Our out of town guests never made it to our son's Bar Mitzvah. They ended up getting caught in traffic around Staten Island. They showed up on a different relative's doorstep literally 5 minutes or so before Shabbos/Yom Tov, and said "Hi. Can we stay for Yom Tov".
The funny thing is, said relative was suppossed to have had guests for Yom Tov (Succot), and they had just canceled that morning. Talk about hashgacha pratis (divine intervention)!

PsychoToddler said...

HNC: While I'm not averse to going back to that system (and believe me, there are people around me who are clamoring for it), I think the kid should do SOMETHING to mark the passage. I guarantee you that I would never have learned to layn were it not expected of me, and through that process I managed to overcome my shyness when it came to speaking and singing in front of people. My whole musical career can trace itself back to my bar mitzvah day. And I had an unbelievable sense of accomplishment which fueled my self-confidence and has encouraged me to take on so many different projects over the years.

But the disco and the candlelighting I can do without.

Jessica: Thanks.

Shifra: Nice strategy. I can clean for weeks too, but it is like footprints on the beach. Every evening the tide comes in and washes away my hard work.

Deeni: I'm guessing the MO community does more with it. I know the Conservative and Reform and beyond crowd make a much bigger deal out of it (and I think they move it to age 13).

My sisters had Belly dancers at the Baba club, so I think it's possible to get a little away from the point. Do I wish the community was hipper, sure. Am I glad I didn't blow 20 grand on a Bas Mitzvah, you betcha.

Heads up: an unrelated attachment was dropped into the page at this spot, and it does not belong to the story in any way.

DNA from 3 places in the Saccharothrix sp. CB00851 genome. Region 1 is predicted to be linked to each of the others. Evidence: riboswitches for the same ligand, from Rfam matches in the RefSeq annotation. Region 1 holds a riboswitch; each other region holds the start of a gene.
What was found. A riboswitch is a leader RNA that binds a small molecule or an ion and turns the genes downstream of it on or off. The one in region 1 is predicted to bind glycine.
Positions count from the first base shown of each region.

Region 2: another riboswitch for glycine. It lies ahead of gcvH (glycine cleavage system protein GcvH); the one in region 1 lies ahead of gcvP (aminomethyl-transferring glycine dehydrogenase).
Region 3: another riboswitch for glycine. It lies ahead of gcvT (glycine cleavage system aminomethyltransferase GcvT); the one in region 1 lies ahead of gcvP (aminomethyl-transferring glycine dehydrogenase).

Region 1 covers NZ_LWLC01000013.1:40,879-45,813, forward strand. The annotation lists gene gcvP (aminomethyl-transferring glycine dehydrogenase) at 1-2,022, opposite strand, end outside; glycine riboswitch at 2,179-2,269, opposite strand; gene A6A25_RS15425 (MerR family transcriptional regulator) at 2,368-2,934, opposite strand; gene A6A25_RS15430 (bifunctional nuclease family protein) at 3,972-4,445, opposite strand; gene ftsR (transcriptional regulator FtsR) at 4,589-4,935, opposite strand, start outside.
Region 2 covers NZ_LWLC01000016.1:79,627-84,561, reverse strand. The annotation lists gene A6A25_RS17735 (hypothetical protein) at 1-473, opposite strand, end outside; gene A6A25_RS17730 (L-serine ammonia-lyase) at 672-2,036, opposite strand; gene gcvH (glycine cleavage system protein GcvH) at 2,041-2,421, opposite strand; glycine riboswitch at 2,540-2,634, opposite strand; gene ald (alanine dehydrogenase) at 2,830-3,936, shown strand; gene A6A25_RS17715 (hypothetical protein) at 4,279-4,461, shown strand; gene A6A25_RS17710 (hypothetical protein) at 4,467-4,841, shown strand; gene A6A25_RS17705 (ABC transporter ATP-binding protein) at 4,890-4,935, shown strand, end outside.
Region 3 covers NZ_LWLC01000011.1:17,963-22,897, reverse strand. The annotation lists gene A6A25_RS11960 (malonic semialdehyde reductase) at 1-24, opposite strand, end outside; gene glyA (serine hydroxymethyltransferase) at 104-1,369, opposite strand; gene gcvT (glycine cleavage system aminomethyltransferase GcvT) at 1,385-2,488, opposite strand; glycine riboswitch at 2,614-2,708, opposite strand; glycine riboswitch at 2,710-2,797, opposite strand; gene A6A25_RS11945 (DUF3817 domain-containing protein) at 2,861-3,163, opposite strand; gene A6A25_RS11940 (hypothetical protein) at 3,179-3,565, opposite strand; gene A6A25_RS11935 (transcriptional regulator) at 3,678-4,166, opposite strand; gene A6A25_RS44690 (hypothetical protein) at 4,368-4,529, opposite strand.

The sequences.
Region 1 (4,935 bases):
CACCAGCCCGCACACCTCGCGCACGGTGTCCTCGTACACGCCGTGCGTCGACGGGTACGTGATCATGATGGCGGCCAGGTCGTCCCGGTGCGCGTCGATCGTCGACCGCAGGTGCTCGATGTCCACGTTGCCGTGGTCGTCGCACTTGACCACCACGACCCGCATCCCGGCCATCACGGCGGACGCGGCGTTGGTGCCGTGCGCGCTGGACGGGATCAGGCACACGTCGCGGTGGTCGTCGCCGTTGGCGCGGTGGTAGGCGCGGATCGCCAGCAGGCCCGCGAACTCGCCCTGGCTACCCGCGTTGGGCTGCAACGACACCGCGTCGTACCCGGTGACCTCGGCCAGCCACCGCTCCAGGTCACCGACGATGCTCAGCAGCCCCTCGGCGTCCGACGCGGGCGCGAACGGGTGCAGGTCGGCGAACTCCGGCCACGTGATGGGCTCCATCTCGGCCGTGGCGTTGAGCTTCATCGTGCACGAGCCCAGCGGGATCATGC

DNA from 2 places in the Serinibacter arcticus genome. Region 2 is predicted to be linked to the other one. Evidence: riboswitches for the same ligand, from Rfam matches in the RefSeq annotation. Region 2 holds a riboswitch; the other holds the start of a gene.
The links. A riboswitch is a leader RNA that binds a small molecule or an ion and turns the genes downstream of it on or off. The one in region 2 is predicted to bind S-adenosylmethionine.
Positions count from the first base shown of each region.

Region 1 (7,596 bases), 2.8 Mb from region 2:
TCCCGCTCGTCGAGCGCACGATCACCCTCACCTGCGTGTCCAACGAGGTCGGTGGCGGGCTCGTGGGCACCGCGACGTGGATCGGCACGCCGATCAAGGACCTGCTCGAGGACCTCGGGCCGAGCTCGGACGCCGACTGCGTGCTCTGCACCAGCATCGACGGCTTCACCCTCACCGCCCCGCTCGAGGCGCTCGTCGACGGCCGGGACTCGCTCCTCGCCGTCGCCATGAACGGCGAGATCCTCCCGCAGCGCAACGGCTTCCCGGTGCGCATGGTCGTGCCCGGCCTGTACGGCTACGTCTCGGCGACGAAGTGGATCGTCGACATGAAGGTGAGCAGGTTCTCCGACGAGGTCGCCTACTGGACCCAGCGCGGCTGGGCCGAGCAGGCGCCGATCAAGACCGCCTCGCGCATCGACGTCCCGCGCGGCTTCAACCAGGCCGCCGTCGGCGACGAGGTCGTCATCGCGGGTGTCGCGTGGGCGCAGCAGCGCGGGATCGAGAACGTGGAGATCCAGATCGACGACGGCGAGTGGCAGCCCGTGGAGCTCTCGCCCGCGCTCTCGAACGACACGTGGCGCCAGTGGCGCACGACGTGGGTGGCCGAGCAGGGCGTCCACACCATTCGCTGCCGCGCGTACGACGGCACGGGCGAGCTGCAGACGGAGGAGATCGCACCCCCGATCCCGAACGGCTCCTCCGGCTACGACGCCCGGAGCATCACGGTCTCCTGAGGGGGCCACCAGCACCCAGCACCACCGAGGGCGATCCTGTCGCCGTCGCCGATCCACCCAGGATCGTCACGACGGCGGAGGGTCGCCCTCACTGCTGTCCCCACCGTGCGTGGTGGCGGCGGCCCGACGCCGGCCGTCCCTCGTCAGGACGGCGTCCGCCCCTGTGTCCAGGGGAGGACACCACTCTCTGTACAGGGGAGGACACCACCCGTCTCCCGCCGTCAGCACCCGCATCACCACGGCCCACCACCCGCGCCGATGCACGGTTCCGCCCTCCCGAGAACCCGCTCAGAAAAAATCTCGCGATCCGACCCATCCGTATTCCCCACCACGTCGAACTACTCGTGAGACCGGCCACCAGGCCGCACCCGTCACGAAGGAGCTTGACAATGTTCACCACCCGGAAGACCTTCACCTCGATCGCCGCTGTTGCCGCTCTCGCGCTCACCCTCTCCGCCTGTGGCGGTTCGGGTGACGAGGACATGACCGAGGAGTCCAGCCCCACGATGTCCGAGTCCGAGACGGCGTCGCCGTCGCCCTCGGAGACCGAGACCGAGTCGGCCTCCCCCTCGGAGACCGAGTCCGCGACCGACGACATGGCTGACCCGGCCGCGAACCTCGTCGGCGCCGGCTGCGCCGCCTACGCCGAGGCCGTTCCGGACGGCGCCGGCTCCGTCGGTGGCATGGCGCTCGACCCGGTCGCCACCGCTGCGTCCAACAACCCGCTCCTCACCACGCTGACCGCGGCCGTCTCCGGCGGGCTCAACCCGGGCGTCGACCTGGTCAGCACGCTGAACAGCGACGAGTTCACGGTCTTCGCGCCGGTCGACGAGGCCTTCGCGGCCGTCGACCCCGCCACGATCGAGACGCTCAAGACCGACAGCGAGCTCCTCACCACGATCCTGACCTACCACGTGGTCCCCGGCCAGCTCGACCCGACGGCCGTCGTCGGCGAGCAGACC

Pearl: No, his name is "OUT OF AMMO."

Anonymous: Give it some time. We'll see.

Shira: I can't believe he cares. Bar Mitzvahs are never about the kids. They're about the parents showing off for the neighbors.

Sarah: Yes, low expectations, we encourage them...

JB: You raise an interesting point. I could never bring myself to hire a band for one of these, sans instruments or otherwise. Aren't I a hypocrite? I don't know what I'll do for the weddings. I hope I have some friends in the music industry by then...

Doc: Thank you, but you owe us a visit. Happy Birthday to Granny and-Chain.

LB: Thank you! Im yirtzeh Hashem by u!

parce: You know what? I didn't invite any of my non-Jewish friends to this. Come to think of it, I didn't invite any of my Jewish friends, either. It's not a party, and I'd feel bad having them sit through this foreign service and not be able to be there to explain it to them, as I plan to be next to Curly the whole time.

Eeees: Wow, that is so weird. BTW, what is "out of town" for you, Queens?

Anonymous said...

Mazel tov on the BM (sounds like toilet training - is that abbreviation the connection between the title of this post and its actual subject matter?!) Three for three! I bet this time's Baruch Sheptarani (sp?) is going to feel really good.